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Thread: The Art and Science of Keeping Your 1911 Running

  1. #1011
    I have a question changing the subject from sights but keeping in the 1911 reliability area. For you 1911 “lifers”, if I am buying my first 1911, do you recommend against a Stainless slide on Stainless frame construction? I want a 1911 and I don’t mind spending $1600-$1700 on a Dan Wesson Specialist or PM9. I don’t anticipate buying another. I am debating between a Bomar rear sight vs Novak style. But I keep reading about Stainless galling and problems that are hopefully “bad break-in” related. But some guys seems to have no problems even when deviating from recommended break-in lubes and some guys follow all the rules and seem to have problems. So for guys that have a lifetime of experience with 1911s and keeping them reliable, is there a universally agreed opinion to stay away from Stainless? I really like the look of stainless finish. But I would be frustrated to spend a decent amount of money and be sending a pistol back to factory. Thanks

  2. #1012
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    Quote Originally Posted by Rmiked View Post
    I have a question changing the subject from sights but keeping in the 1911 reliability area. For you 1911 “lifers”, if I am buying my first 1911, do you recommend against a Stainless slide on Stainless frame construction? I want a 1911 and I don’t mind spending $1600-$1700 on a Dan Wesson Specialist or PM9. I don’t anticipate buying another. I am debating between a Bomar rear sight vs Novak style. But I keep reading about Stainless galling and problems that are hopefully “bad break-in” related. But some guys seems to have no problems even when deviating from recommended break-in lubes and some guys follow all the rules and seem to have problems. So for guys that have a lifetime of experience with 1911s and keeping them reliable, is there a universally agreed opinion to stay away from Stainless? I really like the look of stainless finish. But I would be frustrated to spend a decent amount of money and be sending a pistol back to factory. Thanks
    Not all stainless is identical...there was a reason why stainless 1911s didn't really come about until Detonics finally figured out and perfected the formulation of a type of stainless that was galling-resistant (which was then stolen by someone else, thus stainless 1911s were born for the masses...all of this is in some online Detonics history btw).

    Colt seems to have gotten it right with their 1911s, but DW seems to have not gotten it right on theirs...they're the maker I more recently hear of being associated with galling issues. Them, Randall (older 1911 maker) and a few others...but I haven't really heard of Colts having issues.

    Stainless also has some other issues over plain old carbon; it's softer (at least on 1911s, in general), so just like older 1911s where the slide stop notch would peen out, before 1911 slides were spot then all hardened from WWII onwards...it's far easier to do on a stainless slide than it is on a properly hardened carbon slide. This isn't a huge issue until you start running high round counts, OR your mag springs start getting weak. Especially noticeable on most 8 round mags, too. Easy way to tell, is seat an empty 8 round mag and yank the slide back, and let the mag lock it open. If you can push up the slide stop a little further up into the notch after that...well, don't use that mag in a gun with a stainless slide. It WILL eventually peen it out if it doesn't seat the slide stop all the way into the notch. For comparison, try it with a GI 7 round mag with a good spring in it; it should shove that slide stop as far into the notch as the slide will allow. Source, is it happened to me...I wound up having to send a slide out to get the notch re-cut because of it, in a stainless gun. I also got rid of most all of my 8 round Check-Mate mags; if I use an 8 round mag, it's a Wilson with a longer 8 round specific tube. I won't use any 8 round mags that use a 7 round mag tube anymore; they make too many compromises especially in the follower. There's a reason the rear leg of the follower in a 7 round mag is so long...it's to prevent the follower from tilting when the mag is empty and ensure that the slide stop gets rammed as far up as possible. Check your standard 8 round mag and press down on the follower, then pull it up...bet you can move that follower a fair bit up and down. Try it with a GI 7 round mag and I bet that follower is far more stable..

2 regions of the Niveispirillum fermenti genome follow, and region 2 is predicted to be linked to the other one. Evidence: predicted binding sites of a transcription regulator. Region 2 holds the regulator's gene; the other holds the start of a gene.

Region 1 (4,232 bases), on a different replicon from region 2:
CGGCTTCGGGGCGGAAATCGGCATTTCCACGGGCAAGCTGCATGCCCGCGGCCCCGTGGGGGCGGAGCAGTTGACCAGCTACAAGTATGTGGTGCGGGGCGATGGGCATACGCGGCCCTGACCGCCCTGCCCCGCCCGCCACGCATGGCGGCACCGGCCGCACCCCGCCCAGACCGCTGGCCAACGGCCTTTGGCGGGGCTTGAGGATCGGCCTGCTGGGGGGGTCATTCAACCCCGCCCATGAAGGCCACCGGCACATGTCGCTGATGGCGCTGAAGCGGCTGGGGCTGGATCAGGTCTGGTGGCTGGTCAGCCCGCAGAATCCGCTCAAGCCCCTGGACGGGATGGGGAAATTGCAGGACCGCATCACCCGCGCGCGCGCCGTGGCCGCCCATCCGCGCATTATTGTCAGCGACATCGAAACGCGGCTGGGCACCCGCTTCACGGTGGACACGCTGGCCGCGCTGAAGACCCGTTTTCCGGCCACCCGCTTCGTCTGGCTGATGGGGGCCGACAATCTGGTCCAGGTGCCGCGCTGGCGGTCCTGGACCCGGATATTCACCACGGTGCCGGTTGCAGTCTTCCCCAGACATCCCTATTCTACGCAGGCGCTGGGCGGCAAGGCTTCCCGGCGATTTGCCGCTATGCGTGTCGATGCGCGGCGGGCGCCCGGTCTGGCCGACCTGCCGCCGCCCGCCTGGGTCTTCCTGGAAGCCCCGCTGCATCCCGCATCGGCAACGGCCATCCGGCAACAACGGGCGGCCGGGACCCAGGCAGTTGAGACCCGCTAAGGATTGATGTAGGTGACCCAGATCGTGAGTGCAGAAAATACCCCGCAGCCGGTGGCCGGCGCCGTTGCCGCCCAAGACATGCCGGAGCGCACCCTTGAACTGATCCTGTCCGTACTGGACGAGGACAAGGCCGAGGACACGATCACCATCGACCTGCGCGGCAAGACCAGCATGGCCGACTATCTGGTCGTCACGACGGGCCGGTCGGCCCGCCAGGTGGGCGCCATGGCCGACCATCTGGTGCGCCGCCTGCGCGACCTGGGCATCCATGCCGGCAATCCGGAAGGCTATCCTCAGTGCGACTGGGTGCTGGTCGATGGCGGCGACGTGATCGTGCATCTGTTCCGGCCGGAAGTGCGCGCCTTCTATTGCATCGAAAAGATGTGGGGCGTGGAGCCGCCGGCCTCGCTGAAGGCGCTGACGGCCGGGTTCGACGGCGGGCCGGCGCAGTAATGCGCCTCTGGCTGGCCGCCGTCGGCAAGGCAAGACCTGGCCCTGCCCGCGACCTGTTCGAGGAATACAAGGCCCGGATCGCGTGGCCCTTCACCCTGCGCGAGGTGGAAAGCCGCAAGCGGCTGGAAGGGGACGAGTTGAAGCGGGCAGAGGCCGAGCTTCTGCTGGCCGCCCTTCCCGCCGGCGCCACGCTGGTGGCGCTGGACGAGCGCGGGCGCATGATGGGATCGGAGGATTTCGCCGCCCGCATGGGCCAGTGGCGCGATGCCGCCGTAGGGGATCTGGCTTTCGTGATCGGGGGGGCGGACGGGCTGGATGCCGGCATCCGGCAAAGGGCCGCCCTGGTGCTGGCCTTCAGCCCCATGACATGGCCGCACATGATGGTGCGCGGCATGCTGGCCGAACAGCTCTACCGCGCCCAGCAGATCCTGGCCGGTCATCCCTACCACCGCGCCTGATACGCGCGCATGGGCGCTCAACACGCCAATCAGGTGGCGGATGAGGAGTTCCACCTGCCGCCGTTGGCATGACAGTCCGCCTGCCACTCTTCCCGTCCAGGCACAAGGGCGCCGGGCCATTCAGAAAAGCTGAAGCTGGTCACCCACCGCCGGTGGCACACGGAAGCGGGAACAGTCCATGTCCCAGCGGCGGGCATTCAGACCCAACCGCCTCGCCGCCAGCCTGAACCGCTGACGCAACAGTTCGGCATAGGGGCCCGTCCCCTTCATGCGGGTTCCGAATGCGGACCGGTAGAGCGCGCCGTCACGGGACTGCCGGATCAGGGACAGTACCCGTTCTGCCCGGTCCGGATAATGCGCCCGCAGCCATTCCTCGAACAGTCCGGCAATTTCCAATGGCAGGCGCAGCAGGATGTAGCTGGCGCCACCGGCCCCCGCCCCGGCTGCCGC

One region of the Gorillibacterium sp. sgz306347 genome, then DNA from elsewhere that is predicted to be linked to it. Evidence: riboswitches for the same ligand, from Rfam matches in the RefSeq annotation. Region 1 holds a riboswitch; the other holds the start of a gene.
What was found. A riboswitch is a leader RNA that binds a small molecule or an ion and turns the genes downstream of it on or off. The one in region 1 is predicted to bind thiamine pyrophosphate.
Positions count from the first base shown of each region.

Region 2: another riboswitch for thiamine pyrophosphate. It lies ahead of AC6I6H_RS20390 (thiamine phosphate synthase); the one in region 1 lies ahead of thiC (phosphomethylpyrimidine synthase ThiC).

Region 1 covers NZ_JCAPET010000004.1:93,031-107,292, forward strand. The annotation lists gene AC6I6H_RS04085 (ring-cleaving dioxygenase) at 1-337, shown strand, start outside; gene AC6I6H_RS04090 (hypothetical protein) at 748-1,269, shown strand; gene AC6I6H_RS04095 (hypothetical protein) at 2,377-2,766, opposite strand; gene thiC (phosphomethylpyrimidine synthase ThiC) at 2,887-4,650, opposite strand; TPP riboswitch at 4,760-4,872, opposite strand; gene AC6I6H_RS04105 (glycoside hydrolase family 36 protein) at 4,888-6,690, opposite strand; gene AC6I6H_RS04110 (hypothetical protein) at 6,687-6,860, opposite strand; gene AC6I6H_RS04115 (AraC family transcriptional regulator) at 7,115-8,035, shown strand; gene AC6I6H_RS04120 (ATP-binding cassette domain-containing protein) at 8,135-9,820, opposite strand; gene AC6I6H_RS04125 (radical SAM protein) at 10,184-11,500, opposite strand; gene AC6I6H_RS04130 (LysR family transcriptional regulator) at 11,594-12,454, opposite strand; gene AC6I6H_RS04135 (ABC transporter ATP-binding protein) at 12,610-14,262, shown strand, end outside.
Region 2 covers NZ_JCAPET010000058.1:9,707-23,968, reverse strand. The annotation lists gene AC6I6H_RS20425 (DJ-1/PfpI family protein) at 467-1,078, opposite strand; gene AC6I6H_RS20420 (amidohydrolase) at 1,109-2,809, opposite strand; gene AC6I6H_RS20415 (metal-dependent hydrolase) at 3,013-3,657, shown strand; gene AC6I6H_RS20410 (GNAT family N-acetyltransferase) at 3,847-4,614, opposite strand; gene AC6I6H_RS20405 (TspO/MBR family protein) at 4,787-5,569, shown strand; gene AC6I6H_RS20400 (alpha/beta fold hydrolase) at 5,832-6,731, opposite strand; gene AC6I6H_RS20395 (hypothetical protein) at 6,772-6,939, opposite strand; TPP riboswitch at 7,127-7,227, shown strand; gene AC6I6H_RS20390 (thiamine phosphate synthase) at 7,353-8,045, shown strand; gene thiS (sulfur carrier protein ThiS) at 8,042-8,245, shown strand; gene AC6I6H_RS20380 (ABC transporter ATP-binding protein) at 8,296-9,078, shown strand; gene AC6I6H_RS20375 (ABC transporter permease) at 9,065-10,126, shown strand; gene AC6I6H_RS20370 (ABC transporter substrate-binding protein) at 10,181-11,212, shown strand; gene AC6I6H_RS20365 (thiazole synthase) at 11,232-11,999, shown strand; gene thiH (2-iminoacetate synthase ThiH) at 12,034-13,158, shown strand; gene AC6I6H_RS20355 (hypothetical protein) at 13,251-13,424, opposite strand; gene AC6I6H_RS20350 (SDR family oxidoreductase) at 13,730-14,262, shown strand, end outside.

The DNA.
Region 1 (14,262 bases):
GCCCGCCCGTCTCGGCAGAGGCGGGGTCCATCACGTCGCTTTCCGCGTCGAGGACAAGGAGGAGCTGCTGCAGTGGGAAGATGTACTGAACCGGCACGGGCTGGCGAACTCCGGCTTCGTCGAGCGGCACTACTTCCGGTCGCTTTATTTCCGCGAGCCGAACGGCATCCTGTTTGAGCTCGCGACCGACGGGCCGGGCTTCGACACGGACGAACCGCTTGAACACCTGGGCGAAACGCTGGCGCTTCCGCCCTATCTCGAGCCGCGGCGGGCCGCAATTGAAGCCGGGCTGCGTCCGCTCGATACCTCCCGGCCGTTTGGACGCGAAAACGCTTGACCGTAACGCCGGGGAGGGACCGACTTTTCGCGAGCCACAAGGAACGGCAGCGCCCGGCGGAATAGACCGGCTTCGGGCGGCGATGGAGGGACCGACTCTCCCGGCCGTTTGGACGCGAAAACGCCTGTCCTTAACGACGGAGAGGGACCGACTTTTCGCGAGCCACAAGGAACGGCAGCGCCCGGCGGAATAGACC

3. #1013
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    Quote Originally Posted by Rmiked View Post
    I have a question changing the subject from sights but keeping in the 1911 reliability area. For you 1911 “lifers”, if I am buying my first 1911, do you recommend against a Stainless slide on Stainless frame construction? I want a 1911 and I don’t mind spending $1600-$1700 on a Dan Wesson Specialist or PM9. I don’t anticipate buying another. I am debating between a Bomar rear sight vs Novak style. But I keep reading about Stainless galling and problems that are hopefully “bad break-in” related. But some guys seems to have no problems even when deviating from recommended break-in lubes and some guys follow all the rules and seem to have problems. So for guys that have a lifetime of experience with 1911s and keeping them reliable, is there a universally agreed opinion to stay away from Stainless? I really like the look of stainless finish. But I would be frustrated to spend a decent amount of money and be sending a pistol back to factory. Thanks